By Paula Poindexter, Chair of National News Engagement Day
and 2013-2014 AEJMC President
At the National Press Club in Washington DC on September 23 when we announced plans for the first-ever National News Engagement Day and released the first AEJMC Poll on Public Attitudes Toward the Press, I posed the question: Why National News Engagement Day and why now? I responded by saying: “We cannot continue to sit on the sidelines and do nothing about the public’s declining interest in news.”
And that’s why Tuesday, October 7, 2014 is now part of AEJMC’s storied history. In 46 states, the District of Columbia, and at least seven countries, we did something about the public’s decreasing appetite for news.
NBC Network News Anchor Brian Williams explained in a video message why our goals for National News Engagement Day were “vitally important” and “essential for a healthy democracy.” In honor of National News Engagement Day, The New York Times made its “NYT Now” mobile app free to everyone for one week beginning October 7. The governors of New Hampshire and Louisiana and the mayor of New Orleans proclaimed October 7 National News Engagement Day.
Journalism organizations, including SPJ, ASNE, RTDNA, and the American Copy Editors Society, endorsed National News Engagement Day. Broadcast journalists across Gannett’s 48 U.S. TV stations used National News Engagement Day to kick off their month-long “Social Media Tuesday initiative” to enhance social media use to engage their audiences and make news a “true conversation.” And the board of directors of JEA, the largest professional organization for scholastic media advisers and journalism teachers, unanimously supported this day set aside to celebrate engaging with news.
Over two dozen news stories and interviews about National News Engagement Day were published or broadcast. And NNED activities were shared using Twitter, Pinterest, YouTube, and Facebook. And, perhaps, more than any other day in history, engagement with news was talked about, tweeted about, and celebrated on college campuses, in classrooms, auditoriums, hallways, elevators, coffee houses, and newsrooms.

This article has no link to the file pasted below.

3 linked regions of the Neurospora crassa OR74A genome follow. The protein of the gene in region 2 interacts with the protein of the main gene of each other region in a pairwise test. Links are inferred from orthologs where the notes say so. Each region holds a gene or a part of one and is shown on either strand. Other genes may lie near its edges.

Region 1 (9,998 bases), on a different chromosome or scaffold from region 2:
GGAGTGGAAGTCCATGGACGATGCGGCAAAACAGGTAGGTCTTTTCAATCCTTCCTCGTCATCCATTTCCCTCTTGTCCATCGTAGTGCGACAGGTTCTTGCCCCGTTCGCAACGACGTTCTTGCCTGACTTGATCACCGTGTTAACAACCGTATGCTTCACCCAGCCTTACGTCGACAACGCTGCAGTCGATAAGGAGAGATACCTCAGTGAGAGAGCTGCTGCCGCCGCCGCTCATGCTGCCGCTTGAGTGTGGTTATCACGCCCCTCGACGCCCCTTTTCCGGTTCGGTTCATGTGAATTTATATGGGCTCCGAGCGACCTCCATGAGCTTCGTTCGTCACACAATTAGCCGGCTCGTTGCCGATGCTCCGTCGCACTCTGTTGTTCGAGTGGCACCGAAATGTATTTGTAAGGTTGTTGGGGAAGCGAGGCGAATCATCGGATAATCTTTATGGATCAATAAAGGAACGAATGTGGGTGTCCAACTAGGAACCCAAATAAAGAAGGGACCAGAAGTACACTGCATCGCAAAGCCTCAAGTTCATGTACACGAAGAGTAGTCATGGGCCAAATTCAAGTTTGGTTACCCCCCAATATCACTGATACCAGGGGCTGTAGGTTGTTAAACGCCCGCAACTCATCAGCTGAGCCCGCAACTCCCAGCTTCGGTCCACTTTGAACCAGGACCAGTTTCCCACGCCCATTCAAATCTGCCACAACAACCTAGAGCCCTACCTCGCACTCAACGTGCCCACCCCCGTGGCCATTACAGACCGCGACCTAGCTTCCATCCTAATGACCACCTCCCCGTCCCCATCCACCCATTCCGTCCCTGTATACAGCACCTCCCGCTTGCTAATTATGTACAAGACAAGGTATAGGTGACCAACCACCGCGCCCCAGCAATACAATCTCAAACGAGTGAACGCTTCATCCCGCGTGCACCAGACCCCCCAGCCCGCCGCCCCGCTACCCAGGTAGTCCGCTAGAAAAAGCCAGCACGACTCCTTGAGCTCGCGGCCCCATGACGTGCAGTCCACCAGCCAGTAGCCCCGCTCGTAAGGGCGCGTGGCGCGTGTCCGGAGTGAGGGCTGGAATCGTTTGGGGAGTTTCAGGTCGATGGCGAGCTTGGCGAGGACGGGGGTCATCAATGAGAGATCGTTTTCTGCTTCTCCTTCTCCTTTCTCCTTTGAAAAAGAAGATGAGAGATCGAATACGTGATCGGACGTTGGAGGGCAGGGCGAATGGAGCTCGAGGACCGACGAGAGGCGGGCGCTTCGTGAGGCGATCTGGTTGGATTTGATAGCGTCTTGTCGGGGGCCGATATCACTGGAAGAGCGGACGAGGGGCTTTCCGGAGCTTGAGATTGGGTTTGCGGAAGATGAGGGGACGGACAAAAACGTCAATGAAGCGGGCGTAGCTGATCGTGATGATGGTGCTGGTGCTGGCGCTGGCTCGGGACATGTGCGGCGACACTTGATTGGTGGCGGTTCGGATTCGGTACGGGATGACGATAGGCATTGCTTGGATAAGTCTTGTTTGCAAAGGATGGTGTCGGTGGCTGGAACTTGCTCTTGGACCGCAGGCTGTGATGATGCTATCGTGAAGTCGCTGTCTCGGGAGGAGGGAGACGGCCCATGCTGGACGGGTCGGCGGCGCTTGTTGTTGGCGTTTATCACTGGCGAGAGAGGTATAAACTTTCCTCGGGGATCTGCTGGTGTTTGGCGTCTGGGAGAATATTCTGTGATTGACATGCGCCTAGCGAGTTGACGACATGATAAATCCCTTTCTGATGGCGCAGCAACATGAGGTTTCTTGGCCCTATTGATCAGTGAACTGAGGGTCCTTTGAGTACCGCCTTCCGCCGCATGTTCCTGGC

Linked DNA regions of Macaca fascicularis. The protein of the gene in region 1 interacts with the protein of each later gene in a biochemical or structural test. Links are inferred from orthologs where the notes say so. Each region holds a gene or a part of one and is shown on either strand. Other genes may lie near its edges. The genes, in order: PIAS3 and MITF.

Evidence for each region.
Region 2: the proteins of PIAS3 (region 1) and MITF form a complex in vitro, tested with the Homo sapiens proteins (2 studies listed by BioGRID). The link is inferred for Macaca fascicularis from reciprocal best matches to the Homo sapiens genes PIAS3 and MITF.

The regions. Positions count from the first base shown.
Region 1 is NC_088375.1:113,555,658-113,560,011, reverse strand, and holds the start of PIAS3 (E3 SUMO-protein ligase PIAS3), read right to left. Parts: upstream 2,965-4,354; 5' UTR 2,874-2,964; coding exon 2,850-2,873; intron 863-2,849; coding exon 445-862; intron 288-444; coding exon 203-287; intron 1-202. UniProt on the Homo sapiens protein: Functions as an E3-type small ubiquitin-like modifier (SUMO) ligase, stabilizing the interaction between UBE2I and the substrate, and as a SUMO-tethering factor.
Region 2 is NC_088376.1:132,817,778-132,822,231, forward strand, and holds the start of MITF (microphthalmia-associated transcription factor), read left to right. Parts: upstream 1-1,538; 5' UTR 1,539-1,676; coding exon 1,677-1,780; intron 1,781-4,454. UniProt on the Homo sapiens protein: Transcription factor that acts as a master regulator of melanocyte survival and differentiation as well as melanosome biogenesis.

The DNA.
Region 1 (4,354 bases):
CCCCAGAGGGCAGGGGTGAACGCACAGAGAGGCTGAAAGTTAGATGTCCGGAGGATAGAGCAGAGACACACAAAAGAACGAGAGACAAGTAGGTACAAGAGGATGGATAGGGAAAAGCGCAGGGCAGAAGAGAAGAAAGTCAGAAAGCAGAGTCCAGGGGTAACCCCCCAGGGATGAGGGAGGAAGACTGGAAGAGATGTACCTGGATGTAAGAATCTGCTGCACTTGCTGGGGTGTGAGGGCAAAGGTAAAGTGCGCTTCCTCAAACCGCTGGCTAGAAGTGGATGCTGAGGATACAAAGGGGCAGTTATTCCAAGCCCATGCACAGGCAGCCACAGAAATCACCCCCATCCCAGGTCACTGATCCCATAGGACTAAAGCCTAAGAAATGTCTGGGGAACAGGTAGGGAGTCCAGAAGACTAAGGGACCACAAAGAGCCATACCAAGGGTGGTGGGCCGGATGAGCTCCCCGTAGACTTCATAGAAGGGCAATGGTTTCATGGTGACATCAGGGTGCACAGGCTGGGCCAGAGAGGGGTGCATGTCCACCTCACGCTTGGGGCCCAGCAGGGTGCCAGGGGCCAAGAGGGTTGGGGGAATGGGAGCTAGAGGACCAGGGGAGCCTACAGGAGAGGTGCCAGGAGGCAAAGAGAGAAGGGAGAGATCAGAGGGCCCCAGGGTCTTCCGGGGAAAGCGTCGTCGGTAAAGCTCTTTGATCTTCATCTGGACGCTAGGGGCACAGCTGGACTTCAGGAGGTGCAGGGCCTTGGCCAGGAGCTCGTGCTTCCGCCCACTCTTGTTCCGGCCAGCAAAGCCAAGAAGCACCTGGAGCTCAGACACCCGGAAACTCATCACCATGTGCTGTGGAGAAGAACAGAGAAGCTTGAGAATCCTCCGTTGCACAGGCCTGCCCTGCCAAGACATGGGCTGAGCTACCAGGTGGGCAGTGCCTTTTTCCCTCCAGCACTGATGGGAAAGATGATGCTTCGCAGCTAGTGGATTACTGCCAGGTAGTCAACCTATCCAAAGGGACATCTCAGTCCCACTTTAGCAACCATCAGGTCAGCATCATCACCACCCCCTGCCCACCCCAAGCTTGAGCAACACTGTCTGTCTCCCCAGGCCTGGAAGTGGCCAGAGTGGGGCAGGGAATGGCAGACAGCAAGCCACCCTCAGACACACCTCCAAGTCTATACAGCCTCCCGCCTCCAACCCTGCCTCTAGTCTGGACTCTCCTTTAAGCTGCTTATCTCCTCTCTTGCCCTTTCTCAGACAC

In New Hampshire, the state that holds the first presidential primary, Kristen Nevious, the director of The Marlin Fitzwater Center for Communication at Franklin Pierce University, organized news engagement activities throughout the state with schools, politicians, media, and even an extended day care center that published its first newspaper for kids in kindergarten through fifth grade.
Mindful of the loss of the availability of news during and following Hurricane Katrina, Sonya Duhé, director of the School of Mass Communication at Loyola University, New Orleans, developed a plan for engagement with news throughout New Orleans for not just one day but throughout the year. A centerpiece of their year-long focus on news is an app they created to encourage students to regularly engage with news.
In Washington, D.C. at American University, John Watson, director of the Journalism Division of the School of Communication, thought gaming would be the perfect vehicle for engaging students with news so he created “The News Games,” a campus-wide currents events quiz competition with prizes and “Jeopardy”-like questions, including video questions asked by journalists and the university’s president.
As part of the first National News Engagement Day, we also polled the public to establish a baseline for news engagement and attitudes about the press. Compared to a classic 1964 Journalism Quarterly study which found 87% of adults engaged with news by reading newspapers regularly, the AEJMC Poll found only 57% of adults engaged with news seven days a week and when asked about purposely seeking news, that percentage dropped to 44%.
The Poll also found 51% of the public gave the press a grade of C or below for its news coverage. When asked about news coverage of the most important problem, 60% said the press deserved a grade of C, D, or F. Some of the reason for the less than stellar grades may be due to the fact that over a quarter of poll participants (28%) strongly felt that news organizations were more concerned about being first than being right. These poll results which are posted at newsengagement.org should be a wake-up call and reminder that National News Engagement Day must be about more than engaging with news. It must also help the public better understand journalism’s role and principles as well as the benefits of engaging with news and being informed.
Now that the first National News Engagement Day is part of AEJMC’s history, let’s mark our calendars for Tuesday, October 6, 2015 when we will once again do as NBC news anchor Brian Williams so eloquently stated in his video message: “Lift up and celebrate the value of news and the importance of being engaged in this world we live in.”